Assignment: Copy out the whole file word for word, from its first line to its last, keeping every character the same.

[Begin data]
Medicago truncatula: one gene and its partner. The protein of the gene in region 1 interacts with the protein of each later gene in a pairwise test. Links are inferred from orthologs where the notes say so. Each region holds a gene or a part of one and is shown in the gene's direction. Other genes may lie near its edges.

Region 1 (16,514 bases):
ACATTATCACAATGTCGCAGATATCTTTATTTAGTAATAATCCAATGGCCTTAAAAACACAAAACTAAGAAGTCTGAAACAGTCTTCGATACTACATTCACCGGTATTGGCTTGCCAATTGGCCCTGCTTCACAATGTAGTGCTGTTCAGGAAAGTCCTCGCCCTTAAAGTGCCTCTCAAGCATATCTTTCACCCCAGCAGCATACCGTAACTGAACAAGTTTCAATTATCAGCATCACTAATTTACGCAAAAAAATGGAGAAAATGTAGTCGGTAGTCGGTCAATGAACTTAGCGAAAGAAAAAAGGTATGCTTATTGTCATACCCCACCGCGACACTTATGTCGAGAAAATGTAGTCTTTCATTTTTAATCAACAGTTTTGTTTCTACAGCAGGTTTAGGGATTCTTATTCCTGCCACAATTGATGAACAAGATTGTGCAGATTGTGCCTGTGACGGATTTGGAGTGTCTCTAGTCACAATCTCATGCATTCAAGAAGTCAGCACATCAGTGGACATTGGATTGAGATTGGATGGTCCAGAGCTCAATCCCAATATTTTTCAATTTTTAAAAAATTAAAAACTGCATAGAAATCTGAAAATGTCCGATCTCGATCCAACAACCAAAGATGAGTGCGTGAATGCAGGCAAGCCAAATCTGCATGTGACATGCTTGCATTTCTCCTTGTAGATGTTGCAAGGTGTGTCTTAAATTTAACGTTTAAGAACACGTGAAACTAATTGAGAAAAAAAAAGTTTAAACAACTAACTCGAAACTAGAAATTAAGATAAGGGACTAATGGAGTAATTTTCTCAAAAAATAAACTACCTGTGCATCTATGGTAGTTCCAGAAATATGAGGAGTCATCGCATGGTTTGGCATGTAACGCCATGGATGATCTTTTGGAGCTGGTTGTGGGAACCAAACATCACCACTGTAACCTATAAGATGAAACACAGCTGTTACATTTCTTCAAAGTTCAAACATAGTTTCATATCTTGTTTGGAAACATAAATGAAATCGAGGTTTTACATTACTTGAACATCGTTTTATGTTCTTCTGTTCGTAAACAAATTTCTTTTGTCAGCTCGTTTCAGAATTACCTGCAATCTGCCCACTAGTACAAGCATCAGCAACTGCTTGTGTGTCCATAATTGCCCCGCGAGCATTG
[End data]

Medicago truncatula: one gene and its partner. The protein of the gene in region 1 interacts with the protein of each later gene in a pairwise test. Links are inferred from orthologs where the notes say so. Each region holds a gene or a part of one and is shown in the gene's direction. Other genes may lie near its edges.

Region 1 (16,514 bases):
ACATTATCACAATGTCGCAGATATCTTTATTTAGTAATAATCCAATGGCCTTAAAAACACAAAACTAAGAAGTCTGAAACAGTCTTCGATACTACATTCACCGGTATTGGCTTGCCAATTGGCCCTGCTTCACAATGTAGTGCTGTTCAGGAAAGTCCTCGCCCTTAAAGTGCCTCTCAAGCATATCTTTCACCCCAGCAGCATACCGTAACTGAACAAGTTTCAATTATCAGCATCACTAATTTACGCAAAAAAATGGAGAAAATGTAGTCGGTAGTCGGTCAATGAACTTAGCGAAAGAAAAAAGGTATGCTTATTGTCATACCCCACCGCGACACTTATGTCGAGAAAATGTAGTCTTTCATTTTTAATCAACAGTTTTGTTTCTACAGCAGGTTTAGGGATTCTTATTCCTGCCACAATTGATGAACAAGATTGTGCAGATTGTGCCTGTGACGGATTTGGAGTGTCTCTAGTCACAATCTCATGCATTCAAGAAGTCAGCACATCAGTGGACATTGGATTGAGATTGGATGGTCCAGAGCTCAATCCCAATATTTTTCAATTTTTAAAAAATTAAAAACTGCATAGAAATCTGAAAATGTCCGATCTCGATCCAACAACCAAAGATGAGTGCGTGAATGCAGGCAAGCCAAATCTGCATGTGACATGCTTGCATTTCTCCTTGTAGATGTTGCAAGGTGTGTCTTAAATTTAACGTTTAAGAACACGTGAAACTAATTGAGAAAAAAAAAGTTTAAACAACTAACTCGAAACTAGAAATTAAGATAAGGGACTAATGGAGTAATTTTCTCAAAAAATAAACTACCTGTGCATCTATGGTAGTTCCAGAAATATGAGGAGTCATCGCATGGTTTGGCATGTAACGCCATGGATGATCTTTTGGAGCTGGTTGTGGGAACCAAACATCACCACTGTAACCTATAAGATGAAACACAGCTGTTACATTTCTTCAAAGTTCAAACATAGTTTCATATCTTGTTTGGAAACATAAATGAAATCGAGGTTTTACATTACTTGAACATCGTTTTATGTTCTTCTGTTCGTAAACAAATTTCTTTTGTCAGCTCGTTTCAGAATTACCTGCAATCTGCCCACTAGTACAAGCATCAGCAACTGCTTGTGTGTCCATAATTGCCCCGCGAGCATTG